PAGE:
In the middle photo is our gynaecologist, Dr Kim. She's quite friendly to us and Heather likes her. In the photo on the right is a male gynaecologist. Heather tells me that males in this particular profession are generally avoided by Korean clients due to the sensitivity of the issues at hand. My personal suggestion is that if he had a nice big smile like our doctor, clients may be more forthcoming. 

But I guess a male gynaecologist needs to be careful about not overdoing any kind of facial expression in their profile pic.

The small mass in Heather's kidney-shaped womb is our little bundle of wonder. Dr Kim advised us to think of a name to refer to it by. The name had to be whimsical, and neither male nor female. After a lot of suggestions of mine that Heather didn't like, we settled on the name '빅뱅이' (big baengy). It comes from the TV show that we both enjoy, and from my perspective, represents such a tiny singularity having enormous future repercussions.

One thing I didn't know was that fetal heart rate is much faster than you'd expect. Ian's sister, Una Kim, told me last night that your heartbeat in life starts very fast, and then slows down over the rest of your life. I found that to be a very interesting thing. 빅뱅이's heart is currently belting away at 129bpm. 

I think 빅뱅이 is going to turn out to be a hardcore techno fan. That's great news for me.

And here's the Lee's Korea Blog 'mother-to-be' of-the-year award winner, Heather, making 소고기 kimbap for us.
Kimbap is the quintessential Korean pseudomeal, aesthetically pleasing and nutritionally adequate. 99% of our yearly kimbap intake is via kimbap cheonguk, with the remainder manufactured by Mrs Farrand in the comfort and relative inconvenience of our own kitchen.

This is the finished product, which we consumed with egg-drop soup. The shared preparation of food and it's consumption, I think, deserves more focus in the lives of today's busy cosmopolites. I for one, certainly enjoy sharing our food happenings with you all. If you're really into K-dining though, be sure to check out what's happening at Joe's site over at ZenKimchi.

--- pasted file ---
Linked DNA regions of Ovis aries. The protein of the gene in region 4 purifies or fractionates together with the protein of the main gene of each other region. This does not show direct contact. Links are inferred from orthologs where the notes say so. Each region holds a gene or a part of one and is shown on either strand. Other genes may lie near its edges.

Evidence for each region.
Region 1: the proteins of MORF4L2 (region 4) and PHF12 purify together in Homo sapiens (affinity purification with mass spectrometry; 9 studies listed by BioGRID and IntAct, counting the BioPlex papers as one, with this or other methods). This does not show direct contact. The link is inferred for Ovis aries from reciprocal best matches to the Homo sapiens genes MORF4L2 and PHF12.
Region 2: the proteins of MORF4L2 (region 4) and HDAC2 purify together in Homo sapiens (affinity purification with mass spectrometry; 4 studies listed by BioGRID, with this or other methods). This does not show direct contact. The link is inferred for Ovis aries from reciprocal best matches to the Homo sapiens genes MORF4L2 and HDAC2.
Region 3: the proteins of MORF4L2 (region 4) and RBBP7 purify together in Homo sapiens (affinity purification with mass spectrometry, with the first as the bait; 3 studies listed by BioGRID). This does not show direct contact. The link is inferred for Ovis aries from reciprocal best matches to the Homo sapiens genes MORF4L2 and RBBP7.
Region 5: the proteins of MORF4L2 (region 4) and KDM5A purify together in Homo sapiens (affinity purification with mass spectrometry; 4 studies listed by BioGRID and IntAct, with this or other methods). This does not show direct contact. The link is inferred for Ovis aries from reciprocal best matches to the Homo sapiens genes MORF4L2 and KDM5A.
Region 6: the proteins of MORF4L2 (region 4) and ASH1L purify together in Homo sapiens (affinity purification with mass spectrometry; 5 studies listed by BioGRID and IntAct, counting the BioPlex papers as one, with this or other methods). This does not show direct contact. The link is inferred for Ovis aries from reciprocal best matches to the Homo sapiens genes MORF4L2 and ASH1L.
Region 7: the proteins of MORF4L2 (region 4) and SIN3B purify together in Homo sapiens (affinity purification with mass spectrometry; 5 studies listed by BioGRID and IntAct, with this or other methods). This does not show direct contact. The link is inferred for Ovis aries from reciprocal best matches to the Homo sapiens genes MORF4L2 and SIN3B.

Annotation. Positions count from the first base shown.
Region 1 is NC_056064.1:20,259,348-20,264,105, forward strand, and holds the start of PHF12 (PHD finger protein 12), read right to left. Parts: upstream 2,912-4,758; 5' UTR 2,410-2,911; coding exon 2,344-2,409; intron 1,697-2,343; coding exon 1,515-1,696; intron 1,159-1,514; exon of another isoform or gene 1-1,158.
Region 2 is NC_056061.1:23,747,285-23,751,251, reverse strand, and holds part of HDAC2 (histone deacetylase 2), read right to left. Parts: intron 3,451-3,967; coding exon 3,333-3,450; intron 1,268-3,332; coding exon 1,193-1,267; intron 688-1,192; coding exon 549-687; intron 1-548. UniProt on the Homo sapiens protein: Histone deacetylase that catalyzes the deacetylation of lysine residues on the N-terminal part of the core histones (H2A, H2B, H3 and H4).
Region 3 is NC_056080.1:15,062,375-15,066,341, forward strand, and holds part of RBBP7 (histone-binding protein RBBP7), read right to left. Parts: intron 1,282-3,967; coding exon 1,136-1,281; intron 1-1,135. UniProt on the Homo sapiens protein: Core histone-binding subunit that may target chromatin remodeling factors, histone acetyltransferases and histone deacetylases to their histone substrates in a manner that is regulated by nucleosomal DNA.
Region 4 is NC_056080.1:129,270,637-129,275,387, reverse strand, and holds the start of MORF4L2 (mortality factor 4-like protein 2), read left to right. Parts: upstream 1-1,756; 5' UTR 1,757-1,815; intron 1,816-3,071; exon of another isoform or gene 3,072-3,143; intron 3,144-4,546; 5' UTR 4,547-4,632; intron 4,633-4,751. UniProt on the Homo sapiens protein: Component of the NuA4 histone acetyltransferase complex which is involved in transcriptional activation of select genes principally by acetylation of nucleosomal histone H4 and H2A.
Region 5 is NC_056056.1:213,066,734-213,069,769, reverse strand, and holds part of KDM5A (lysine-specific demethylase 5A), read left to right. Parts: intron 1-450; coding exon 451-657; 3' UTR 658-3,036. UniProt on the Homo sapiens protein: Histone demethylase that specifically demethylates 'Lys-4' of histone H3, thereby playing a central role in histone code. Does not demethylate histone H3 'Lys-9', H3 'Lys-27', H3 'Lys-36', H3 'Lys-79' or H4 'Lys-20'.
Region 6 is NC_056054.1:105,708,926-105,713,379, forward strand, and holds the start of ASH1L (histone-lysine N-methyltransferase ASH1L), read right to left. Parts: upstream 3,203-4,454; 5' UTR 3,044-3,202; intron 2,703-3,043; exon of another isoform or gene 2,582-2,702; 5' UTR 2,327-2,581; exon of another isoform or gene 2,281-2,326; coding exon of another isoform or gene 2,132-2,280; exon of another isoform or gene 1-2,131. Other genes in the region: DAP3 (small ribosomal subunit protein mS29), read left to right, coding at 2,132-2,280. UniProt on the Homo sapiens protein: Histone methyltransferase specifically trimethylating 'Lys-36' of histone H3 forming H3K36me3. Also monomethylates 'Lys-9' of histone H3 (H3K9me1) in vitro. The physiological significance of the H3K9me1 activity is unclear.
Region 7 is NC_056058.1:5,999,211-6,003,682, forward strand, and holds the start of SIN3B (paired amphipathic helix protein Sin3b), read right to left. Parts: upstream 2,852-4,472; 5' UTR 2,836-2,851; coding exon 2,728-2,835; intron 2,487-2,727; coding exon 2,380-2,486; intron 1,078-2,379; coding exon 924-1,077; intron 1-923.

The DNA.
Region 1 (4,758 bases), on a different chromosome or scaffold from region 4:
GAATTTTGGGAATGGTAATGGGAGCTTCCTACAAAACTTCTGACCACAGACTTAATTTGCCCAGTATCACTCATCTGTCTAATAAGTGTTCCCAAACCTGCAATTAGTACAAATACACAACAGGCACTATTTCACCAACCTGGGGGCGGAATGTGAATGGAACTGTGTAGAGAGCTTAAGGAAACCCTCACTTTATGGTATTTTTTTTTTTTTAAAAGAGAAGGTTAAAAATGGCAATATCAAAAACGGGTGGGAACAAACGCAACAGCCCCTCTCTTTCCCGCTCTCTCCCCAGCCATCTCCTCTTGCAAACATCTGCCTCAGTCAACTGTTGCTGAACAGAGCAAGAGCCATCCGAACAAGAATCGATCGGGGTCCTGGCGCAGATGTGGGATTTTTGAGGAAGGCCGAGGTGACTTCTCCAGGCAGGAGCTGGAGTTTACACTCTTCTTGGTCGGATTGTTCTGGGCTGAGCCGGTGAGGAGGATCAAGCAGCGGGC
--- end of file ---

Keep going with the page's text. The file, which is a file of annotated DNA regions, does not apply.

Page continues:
Today we're off to the Hangang Park, for the We Run Seoul event. 

Will report back, post-recovery. See you soon.


Funny said...

Hi Lee.. Are you a Korean ? I am Indonesian but don't know why I am completely in love with South Korea ;)

By the way.. your posting is interesting, keep up the good work :)

nice to know you and you blog

Lee Farrand said...

Hello Funny, I'm a Korean adoptee. Thanks for the comments.

Funny said...

oh i see :) so.. how long have you been in Korea? :) your english is fluent hihi.. how about your Korean ? :) I wish i could visit Korea someday

Lee Farrand said...

4 years now, my Korean isn't very good, but I go to night classes :)

Dino Lee said...

yeah.. i wish to visit korea also someday.. hi.. I'm from Malaysia. I start to know about Korea and their culture after watching a lot.. i mean A LOT of korean drama with my wife. hehe.. She's addicted to Korean drama. The latest is Sungkyunkwan Scandal. And also.. nice articel in your blog.. Let's us me friend.. FUNNY, kita kawan juga ya..

Lee Farrand said...

Hi Dino, nice to meet you

Dino Lee said...

so Lee, u said u're Korean adoptee.. is that means you are from another country? anyway, how its feel to be one of the korean family.. great isn't it..